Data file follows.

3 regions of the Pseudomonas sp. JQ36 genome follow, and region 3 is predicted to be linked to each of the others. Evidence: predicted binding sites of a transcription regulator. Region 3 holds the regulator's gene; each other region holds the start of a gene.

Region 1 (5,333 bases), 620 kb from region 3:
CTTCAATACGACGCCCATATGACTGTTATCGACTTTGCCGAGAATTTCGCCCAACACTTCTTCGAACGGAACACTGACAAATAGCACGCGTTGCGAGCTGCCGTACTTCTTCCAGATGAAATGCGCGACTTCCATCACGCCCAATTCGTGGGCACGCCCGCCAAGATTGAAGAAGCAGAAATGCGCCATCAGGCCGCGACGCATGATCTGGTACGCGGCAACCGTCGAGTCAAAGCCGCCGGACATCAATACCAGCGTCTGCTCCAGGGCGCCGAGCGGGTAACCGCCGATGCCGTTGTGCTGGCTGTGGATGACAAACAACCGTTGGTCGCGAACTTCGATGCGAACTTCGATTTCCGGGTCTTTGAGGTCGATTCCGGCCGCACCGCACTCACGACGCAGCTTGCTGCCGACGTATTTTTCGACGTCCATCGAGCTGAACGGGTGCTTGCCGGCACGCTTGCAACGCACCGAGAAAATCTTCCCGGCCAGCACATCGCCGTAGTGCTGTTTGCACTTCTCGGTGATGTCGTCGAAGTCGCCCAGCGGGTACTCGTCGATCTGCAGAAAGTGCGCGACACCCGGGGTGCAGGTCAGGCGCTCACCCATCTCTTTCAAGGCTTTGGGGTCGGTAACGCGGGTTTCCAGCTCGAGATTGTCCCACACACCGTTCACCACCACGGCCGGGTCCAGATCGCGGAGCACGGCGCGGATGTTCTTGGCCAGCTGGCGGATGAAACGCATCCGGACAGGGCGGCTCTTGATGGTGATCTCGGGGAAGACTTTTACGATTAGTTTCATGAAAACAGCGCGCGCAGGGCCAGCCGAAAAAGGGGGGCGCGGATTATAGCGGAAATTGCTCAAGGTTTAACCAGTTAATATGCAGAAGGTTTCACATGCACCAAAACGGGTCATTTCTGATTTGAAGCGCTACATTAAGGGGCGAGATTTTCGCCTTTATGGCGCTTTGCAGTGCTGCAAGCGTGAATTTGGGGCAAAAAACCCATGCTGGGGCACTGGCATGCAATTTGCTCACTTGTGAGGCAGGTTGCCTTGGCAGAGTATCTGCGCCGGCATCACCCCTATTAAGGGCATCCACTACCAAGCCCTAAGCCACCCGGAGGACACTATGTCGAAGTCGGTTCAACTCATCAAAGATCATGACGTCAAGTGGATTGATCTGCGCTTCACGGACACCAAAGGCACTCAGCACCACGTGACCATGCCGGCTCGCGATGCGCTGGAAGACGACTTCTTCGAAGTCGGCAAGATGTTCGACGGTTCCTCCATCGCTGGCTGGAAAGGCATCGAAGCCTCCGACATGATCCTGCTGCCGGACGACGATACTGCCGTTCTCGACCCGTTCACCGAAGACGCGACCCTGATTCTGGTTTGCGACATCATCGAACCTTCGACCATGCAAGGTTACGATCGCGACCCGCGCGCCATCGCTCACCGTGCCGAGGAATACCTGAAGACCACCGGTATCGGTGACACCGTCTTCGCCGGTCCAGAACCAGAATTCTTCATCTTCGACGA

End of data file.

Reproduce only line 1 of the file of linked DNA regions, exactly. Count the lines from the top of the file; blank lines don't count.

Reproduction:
3 regions of the Pseudomonas sp. JQ36 genome follow, and region 3 is predicted to be linked to each of the others. Evidence: predicted binding sites of a transcription regulator. Region 3 holds the regulator's gene; each other region holds the start of a gene.